There was a critical third down conversion on Georgia's drive to a field goal that increased the lead to 13-3 just prior to the half. That one was a 12-yard pass from Fromm to Lawrence Cager, who made a dive for the ball at the 10. Ruled a catch on the field, it went to replay and while all the angles showed the point of the ball touching the ground, the replay folks in Birmingham refused to overrule the zebras. On that same drive, there was also a pass interference call that gave Georgia a first down at the Florida 26.
“We had a penalty that gave them a first down; we had a 'call stands' which I thought that was one of the biggest plays of the game,” Mullen said.
In a best case scenario, that drive would have been snuffed out and instead of a 13-3 halftime lead it would have only been 10-3, so it really had little to do with the outcome but it was atypical of the kind of day it was for the Gators. It wasn't until the fourth quarter that the Gators finally found themselves offensively, but their two touchdowns – a 23-yard Trask to Van Jefferson pass and a two-yarder from Trask to Freddie Swain – sandwiched the Georgia touchdown that sealed Florida's defeat.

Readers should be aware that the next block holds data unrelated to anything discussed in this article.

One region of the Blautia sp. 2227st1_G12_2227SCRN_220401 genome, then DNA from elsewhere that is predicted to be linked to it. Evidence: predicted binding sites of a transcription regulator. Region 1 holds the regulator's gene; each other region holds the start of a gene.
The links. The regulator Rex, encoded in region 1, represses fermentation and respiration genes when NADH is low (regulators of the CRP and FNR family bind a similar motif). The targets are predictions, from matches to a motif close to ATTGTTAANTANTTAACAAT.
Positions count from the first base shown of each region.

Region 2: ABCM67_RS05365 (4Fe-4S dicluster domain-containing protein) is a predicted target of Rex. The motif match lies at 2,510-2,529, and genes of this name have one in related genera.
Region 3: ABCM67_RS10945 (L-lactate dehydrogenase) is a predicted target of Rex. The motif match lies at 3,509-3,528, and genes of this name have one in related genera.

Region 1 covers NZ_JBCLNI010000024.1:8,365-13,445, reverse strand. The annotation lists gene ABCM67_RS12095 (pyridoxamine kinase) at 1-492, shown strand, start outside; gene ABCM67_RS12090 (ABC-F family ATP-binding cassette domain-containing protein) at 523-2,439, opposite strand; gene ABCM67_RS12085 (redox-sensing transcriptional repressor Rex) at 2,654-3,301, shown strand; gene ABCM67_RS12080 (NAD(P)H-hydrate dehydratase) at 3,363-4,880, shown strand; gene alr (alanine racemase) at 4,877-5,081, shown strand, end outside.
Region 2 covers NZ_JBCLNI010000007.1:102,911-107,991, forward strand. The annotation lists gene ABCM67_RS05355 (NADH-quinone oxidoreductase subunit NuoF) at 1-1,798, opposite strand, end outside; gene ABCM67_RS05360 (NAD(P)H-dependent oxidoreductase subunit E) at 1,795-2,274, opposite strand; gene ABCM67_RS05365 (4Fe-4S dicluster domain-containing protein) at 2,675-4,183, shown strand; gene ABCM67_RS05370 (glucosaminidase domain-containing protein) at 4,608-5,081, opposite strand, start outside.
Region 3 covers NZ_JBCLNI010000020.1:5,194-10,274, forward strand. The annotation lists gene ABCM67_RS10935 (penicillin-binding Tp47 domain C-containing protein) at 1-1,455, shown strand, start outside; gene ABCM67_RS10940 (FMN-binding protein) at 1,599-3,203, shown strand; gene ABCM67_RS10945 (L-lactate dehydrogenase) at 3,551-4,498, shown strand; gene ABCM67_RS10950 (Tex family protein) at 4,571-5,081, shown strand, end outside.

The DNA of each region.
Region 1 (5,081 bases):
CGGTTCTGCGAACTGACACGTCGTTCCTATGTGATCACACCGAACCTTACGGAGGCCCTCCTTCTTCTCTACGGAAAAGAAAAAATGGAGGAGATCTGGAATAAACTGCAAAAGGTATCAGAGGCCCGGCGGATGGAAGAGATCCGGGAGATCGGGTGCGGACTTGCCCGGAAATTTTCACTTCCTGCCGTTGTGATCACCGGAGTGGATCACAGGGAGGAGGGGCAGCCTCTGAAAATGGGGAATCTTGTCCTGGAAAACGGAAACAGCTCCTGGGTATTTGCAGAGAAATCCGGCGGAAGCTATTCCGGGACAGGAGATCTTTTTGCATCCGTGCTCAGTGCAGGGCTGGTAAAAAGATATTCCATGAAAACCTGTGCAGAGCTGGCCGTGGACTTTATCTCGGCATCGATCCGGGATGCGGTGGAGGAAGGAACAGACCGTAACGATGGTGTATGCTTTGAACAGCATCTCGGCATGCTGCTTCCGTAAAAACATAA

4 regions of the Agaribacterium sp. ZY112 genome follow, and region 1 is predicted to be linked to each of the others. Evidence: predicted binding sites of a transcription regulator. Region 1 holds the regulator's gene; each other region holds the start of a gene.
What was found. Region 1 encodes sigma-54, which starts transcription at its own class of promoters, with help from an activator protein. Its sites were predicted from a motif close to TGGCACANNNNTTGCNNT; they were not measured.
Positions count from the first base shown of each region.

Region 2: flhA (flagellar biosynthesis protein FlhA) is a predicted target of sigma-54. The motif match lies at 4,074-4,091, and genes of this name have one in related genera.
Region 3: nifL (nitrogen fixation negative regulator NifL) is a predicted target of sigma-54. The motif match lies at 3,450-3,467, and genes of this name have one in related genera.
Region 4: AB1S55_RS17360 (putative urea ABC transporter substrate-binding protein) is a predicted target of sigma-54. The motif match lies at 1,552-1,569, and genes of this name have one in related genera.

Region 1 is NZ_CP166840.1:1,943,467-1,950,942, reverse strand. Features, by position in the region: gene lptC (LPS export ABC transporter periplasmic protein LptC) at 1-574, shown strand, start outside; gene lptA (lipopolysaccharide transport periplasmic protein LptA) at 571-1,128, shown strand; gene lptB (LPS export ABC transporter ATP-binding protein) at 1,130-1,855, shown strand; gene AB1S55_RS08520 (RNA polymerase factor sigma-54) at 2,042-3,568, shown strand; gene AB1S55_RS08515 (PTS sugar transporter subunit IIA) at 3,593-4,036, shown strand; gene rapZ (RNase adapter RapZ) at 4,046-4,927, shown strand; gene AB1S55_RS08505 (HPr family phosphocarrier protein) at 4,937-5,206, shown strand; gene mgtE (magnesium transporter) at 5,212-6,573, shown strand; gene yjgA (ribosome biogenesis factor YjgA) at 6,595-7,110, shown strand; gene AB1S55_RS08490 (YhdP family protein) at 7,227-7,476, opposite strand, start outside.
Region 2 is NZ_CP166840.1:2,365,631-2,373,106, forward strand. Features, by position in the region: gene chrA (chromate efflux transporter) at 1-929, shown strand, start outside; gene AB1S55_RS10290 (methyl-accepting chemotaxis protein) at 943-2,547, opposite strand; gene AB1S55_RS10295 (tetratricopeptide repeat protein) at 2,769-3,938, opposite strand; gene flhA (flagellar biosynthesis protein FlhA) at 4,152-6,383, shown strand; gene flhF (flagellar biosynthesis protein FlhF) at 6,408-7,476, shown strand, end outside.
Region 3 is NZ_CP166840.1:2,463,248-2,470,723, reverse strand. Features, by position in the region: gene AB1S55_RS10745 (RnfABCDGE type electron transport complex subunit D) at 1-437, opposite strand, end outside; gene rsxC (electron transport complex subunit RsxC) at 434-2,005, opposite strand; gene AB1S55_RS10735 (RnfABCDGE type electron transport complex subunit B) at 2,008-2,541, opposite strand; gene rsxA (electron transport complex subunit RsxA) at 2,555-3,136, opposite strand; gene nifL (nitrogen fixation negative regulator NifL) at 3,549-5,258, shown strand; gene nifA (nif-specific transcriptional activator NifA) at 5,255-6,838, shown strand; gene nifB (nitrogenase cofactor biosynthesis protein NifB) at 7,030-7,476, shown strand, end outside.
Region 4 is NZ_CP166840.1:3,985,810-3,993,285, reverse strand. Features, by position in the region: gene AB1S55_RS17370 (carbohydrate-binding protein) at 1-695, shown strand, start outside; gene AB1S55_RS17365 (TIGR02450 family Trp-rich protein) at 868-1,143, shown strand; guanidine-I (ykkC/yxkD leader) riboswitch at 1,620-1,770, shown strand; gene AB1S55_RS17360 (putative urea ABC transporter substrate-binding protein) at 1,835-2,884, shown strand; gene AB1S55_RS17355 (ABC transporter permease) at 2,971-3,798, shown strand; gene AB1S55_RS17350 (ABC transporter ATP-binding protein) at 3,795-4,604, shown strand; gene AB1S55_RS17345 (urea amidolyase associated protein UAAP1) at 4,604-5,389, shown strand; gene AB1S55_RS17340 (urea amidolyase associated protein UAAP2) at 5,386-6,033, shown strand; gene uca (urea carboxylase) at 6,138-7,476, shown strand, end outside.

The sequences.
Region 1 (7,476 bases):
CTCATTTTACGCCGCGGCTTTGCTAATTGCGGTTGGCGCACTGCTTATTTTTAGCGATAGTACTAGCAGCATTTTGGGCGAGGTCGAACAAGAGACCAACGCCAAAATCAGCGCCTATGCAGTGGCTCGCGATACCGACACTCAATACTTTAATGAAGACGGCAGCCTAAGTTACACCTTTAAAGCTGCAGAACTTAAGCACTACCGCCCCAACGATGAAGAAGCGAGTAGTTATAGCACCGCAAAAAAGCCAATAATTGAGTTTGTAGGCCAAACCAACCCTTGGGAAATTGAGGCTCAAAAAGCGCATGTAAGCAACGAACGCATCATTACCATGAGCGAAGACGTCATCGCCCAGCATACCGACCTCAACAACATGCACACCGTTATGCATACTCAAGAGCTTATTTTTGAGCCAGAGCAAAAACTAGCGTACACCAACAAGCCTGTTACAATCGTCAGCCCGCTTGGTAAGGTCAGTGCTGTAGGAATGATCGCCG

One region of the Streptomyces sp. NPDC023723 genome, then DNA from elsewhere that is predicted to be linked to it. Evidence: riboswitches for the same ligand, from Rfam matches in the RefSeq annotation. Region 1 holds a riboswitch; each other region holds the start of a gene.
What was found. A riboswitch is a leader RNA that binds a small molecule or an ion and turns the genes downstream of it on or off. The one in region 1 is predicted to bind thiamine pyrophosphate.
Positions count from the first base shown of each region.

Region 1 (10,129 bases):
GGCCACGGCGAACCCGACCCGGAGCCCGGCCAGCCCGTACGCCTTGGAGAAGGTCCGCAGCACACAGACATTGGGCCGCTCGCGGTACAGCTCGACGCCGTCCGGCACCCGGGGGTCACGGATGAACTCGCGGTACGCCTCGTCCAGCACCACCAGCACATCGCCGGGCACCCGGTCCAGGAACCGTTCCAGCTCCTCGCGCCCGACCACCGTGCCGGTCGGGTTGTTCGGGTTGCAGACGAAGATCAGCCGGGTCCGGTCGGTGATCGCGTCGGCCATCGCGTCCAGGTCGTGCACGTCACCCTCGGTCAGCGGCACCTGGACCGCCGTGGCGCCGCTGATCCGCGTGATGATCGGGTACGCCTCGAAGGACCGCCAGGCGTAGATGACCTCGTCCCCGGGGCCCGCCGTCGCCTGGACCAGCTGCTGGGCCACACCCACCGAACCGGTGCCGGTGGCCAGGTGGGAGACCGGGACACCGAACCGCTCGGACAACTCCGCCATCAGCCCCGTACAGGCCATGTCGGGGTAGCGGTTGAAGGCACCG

That one was a 52-yard pass from Fromm to Cager, a play in which there were two Georgia receives and only one defender. Fromm simply picked the wide open receiver and Cager stolled into the end zone. This was the first touchdown pass of the season from Fromm that covered more than 14 yards.
Take that play away and Georgia could have very well finished off the drive by taking more time off the clock, but the blown coverage was just one more play on a long list of mistakes the Gators made. Georgia limited its mistakes. Florida made more than Mullen could have hoped to recall on short notice in his post game press conference.
The Gators gave up only two touchdowns, both on mistakes. Georgia kicked three field goals, each one aided by critical third down conversions. Indeed, death by a thousand cuts.
To Florida's credit, the Gators didn't roll over and die, but you don't beat a team that has been there and done that as Georgia has the last three years if you can't get them off the field. The two fourth quarter touchdown drives showed what Florida can do in the passing game and those two scores would have been enough to win the game if not for the inability to get some three-and-outs. But it turned out to be a case of too little too late when coupled with inadequate defense.